Part-organic invention can be used in bendable mobile phones

Engineers at ANU have invented a semiconductor with organic and inorganic materials that can convert electricity into light very efficiently, and it is thin and flexible enough to help make devices such as mobile phones bendable.

Cost-saving computer chips get smaller than ever

Not so long ago, a computer filled a whole room and radio receivers were as big as washing machines. In recent decades, electronic devices have shrunk considerably in size and this trend is expected to continue, leading to ...

Semiconductor technology for particle accelerators

Corporate Technology (CT), Siemens global research department, has developed a new accelerator technology in cooperation with one of its strategic partners, the Russian research center Skolkovo, which is located near Moscow.

Cooled integrated circuit amplifies with lowest noise so far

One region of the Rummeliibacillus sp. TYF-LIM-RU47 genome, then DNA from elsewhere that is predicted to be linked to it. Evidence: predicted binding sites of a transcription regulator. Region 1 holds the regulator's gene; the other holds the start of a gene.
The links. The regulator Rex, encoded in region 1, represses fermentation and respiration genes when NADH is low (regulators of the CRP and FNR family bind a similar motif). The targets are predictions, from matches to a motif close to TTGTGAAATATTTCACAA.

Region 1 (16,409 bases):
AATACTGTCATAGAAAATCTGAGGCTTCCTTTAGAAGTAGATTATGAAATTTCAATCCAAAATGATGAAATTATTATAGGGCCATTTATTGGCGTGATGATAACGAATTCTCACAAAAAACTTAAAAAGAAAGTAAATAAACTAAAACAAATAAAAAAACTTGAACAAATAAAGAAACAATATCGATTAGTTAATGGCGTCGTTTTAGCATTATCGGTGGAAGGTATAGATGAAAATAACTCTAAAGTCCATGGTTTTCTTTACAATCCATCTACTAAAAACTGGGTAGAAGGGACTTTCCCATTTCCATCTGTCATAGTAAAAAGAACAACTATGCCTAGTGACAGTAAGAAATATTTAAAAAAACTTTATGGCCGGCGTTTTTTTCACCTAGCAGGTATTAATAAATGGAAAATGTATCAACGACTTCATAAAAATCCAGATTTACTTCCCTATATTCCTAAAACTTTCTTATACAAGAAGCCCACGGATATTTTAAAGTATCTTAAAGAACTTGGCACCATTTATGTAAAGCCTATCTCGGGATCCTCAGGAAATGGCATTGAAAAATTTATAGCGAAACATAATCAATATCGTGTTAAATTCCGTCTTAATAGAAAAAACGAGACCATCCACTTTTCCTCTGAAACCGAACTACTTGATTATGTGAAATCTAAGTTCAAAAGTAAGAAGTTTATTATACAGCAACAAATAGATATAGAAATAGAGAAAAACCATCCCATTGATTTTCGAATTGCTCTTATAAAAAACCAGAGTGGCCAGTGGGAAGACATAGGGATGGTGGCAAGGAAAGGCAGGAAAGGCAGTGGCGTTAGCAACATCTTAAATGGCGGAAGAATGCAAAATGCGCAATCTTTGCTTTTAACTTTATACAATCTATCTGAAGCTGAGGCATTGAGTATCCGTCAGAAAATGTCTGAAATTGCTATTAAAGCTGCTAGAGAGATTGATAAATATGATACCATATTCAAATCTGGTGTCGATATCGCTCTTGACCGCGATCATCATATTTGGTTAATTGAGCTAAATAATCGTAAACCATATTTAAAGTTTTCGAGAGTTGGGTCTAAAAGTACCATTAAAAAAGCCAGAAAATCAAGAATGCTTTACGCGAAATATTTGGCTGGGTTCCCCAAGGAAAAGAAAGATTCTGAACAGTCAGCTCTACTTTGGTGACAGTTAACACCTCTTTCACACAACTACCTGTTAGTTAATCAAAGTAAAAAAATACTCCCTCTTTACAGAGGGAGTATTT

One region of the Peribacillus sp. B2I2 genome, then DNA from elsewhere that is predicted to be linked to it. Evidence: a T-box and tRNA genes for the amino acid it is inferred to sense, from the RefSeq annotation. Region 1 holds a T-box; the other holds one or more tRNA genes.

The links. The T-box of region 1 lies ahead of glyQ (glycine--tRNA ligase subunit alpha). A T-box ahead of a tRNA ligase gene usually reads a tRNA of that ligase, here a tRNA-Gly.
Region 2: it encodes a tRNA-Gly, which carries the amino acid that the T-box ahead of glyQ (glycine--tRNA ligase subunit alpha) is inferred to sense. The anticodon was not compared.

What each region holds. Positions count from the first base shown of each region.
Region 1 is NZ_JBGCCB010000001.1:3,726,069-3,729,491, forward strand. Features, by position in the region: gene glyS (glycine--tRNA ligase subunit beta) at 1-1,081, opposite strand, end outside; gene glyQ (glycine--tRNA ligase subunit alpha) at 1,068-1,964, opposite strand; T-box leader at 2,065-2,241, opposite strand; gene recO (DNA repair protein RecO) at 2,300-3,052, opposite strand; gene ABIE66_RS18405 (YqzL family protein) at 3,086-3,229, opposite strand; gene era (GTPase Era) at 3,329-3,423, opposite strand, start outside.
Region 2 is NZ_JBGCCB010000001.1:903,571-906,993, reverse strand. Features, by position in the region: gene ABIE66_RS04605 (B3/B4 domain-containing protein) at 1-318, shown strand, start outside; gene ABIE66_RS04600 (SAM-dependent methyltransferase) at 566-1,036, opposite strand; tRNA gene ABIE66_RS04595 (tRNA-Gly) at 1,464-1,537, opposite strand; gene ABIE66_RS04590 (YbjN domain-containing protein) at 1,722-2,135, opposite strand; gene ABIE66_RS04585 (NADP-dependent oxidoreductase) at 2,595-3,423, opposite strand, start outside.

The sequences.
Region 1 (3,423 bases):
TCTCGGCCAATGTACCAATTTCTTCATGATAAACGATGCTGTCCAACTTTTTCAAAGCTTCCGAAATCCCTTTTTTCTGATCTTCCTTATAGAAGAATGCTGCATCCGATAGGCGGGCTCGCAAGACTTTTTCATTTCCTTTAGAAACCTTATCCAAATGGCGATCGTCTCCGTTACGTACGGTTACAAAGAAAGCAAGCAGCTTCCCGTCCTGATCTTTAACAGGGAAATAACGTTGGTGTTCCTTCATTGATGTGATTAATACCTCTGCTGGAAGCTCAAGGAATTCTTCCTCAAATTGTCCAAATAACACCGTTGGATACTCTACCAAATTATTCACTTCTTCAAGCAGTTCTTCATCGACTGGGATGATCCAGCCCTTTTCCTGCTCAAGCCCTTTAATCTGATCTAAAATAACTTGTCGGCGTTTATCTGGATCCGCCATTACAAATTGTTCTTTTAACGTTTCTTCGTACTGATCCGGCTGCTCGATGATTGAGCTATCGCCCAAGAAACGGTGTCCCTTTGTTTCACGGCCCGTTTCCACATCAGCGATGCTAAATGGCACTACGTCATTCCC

Researchers at Chalmers University of Technology, Sweden, have demonstrated an integrated amplifier with the lowest noise performance so far. The amplifier offers new possibilities for detecting the faintest electromagnetic ...

Speeding up electronics to light frequencies

(Phys.org)—Modern information processing allows for breathtaking switching rates of about a 100 billion cycles per second. New results from the Laboratory for Attosecond Physics (LAP) of Prof. Ferenc Krausz (Max Planck ...

Silicon nanophotonics: Using light signals to transmit data

(Phys.org)—IBM announced today a major advance in the ability to use light instead of electrical signals to transmit information for future computing. The breakthrough technology – called "silicon nanophotonics" – allows ...

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